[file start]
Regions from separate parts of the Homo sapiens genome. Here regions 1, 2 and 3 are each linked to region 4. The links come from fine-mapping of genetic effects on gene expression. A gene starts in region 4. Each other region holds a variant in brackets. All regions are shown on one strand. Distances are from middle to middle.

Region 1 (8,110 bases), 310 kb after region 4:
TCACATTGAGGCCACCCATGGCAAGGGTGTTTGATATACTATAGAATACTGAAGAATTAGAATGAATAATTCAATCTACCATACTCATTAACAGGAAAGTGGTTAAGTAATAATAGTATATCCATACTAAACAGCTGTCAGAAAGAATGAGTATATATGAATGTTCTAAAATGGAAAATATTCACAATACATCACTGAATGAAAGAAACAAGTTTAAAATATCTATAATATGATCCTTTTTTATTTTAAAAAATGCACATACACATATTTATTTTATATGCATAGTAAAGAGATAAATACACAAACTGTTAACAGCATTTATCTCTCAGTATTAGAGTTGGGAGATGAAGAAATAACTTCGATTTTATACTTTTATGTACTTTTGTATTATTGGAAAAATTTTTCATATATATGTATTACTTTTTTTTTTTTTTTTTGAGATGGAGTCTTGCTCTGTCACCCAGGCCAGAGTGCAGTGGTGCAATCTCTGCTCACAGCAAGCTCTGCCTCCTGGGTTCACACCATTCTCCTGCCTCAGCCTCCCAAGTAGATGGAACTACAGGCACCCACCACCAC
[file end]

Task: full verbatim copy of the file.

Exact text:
Regions from separate parts of the Homo sapiens genome. Here regions 1, 2 and 3 are each linked to region 4. The links come from fine-mapping of genetic effects on gene expression. A gene starts in region 4. Each other region holds a variant in brackets. All regions are shown on one strand. Distances are from middle to middle.

Region 1 (8,110 bases), 310 kb after region 4:
TCACATTGAGGCCACCCATGGCAAGGGTGTTTGATATACTATAGAATACTGAAGAATTAGAATGAATAATTCAATCTACCATACTCATTAACAGGAAAGTGGTTAAGTAATAATAGTATATCCATACTAAACAGCTGTCAGAAAGAATGAGTATATATGAATGTTCTAAAATGGAAAATATTCACAATACATCACTGAATGAAAGAAACAAGTTTAAAATATCTATAATATGATCCTTTTTTATTTTAAAAAATGCACATACACATATTTATTTTATATGCATAGTAAAGAGATAAATACACAAACTGTTAACAGCATTTATCTCTCAGTATTAGAGTTGGGAGATGAAGAAATAACTTCGATTTTATACTTTTATGTACTTTTGTATTATTGGAAAAATTTTTCATATATATGTATTACTTTTTTTTTTTTTTTTTGAGATGGAGTCTTGCTCTGTCACCCAGGCCAGAGTGCAGTGGTGCAATCTCTGCTCACAGCAAGCTCTGCCTCCTGGGTTCACACCATTCTCCTGCCTCAGCCTCCCAAGTAGATGGAACTACAGGCACCCACCACCAC